The Mapping Boston Collection

Lattré map of Boston

Jean Lattré’s ca. 1764 map of Boston, in the Mapping Boston Collection.

The Mapping Boston Collection consists of the rare maps collected by Norman B. Leventhal during his lifetime. The maps in this collection range from fifteenth century world maps produced during the Age of Exploration to many of the most important maps of Boston and New England in the colonial period and early republic. In-person access to items in the Mapping Boston Collection is available only by advance appointment and online. Many of the Mapping Boston Collection objects are described in the 1999 book Mapping Boston (MIT Press), available in the library and for purchase. See the Digital Collection

Data Collections

In addition to printed and physical objects, the LMEC also collects data sets and geospatial information pertaining to both present-day and historical geography. We also collect geographic information that is derived from physical objects, including both identifying data such as bounding boxes as well as inferred data such as names, boundaries, and characteristics.

Our online public access data portal is currently under development. For more information, see our Geospatial Information Services research page.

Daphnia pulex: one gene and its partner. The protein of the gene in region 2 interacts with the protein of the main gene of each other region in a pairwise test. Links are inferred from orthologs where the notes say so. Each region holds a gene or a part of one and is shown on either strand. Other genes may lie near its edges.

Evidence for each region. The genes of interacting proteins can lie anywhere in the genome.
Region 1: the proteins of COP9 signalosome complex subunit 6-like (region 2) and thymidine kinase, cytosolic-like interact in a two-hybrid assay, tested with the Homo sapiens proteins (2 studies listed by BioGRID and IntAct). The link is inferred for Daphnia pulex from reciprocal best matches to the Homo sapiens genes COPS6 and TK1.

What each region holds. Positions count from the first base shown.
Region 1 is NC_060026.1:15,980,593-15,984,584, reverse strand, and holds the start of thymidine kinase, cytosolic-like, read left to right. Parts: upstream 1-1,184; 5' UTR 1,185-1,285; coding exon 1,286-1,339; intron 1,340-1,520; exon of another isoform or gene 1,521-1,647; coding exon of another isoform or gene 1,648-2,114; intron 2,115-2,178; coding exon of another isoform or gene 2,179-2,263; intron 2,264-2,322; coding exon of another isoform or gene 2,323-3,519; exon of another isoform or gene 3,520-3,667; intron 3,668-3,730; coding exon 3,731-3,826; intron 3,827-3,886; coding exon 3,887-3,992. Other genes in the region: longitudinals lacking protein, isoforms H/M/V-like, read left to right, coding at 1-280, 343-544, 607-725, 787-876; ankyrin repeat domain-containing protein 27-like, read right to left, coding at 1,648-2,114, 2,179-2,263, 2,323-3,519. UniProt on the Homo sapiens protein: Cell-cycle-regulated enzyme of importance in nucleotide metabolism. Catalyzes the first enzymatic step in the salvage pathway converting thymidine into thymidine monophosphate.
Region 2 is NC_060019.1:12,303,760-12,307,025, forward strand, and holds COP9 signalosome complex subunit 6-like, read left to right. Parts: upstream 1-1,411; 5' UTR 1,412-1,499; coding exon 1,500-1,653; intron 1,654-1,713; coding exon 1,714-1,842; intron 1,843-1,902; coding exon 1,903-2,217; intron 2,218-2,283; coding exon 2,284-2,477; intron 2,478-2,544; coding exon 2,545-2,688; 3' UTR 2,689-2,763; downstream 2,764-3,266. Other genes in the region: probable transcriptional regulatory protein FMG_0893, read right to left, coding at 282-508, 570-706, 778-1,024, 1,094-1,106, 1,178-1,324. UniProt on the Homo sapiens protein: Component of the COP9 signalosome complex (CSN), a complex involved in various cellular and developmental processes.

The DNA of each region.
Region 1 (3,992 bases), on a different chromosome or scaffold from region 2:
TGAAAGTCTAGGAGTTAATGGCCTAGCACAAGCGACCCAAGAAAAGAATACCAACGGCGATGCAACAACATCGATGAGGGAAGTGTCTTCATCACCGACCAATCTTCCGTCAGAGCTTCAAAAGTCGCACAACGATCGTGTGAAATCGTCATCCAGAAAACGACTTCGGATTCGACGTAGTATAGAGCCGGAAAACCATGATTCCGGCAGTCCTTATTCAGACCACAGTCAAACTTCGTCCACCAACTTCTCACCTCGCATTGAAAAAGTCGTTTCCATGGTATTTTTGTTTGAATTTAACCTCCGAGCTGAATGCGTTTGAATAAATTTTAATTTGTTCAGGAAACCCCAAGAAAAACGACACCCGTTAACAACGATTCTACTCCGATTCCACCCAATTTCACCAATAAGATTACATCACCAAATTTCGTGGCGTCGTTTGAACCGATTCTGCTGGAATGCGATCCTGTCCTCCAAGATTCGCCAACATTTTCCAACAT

Other geographic resources at the BPL

The BPL’s research collections include many geographic resources not housed at the Map Center. The research library collections contain many 20th century atlases, guides, and scholarly monographs. The Special Collections departments, including Rare Books, Prints & Photographs, Architectural Plans & Drawings, and Manuscripts & Archives, and Fine Arts, contain geographic material as well as material that is useful in connection with Map Center objects.

Buy a Map Reproduction

We offer high-quality map reproductions of the digitized maps in the Center’s collection. To purchase a reproduction, browse our digital collections to find the map you want, and click “buy a reproduction” below the image. Proceeds from reproduction sales support providing our exhibitions and educational programs free to the public.

Learning from the collections

Boston shoreline map

This 1895 map commemorated a hundred years of shoreline change by showing how Boston’s waterfront had been altered over time

The hundreds of thousands of objects in our collections open up many different lines of inquiry about both the past and present. They document not only the changing practices of cartography itself, but also the history of different perspectives on the world, as well as the changing relationship between people and places over time.

There are many different ways to learn about history and geography through our collections. Our exhibitions cover topics ranging from the Civil War to the history of women in cartography. We post several times a week on Instagram, Twitter, and Facebook with stories about collections objects. For educators and students at both the K-12 and university level, we offer education programs that explore maps and geography. And our events include seminars and talks about special features of the collections.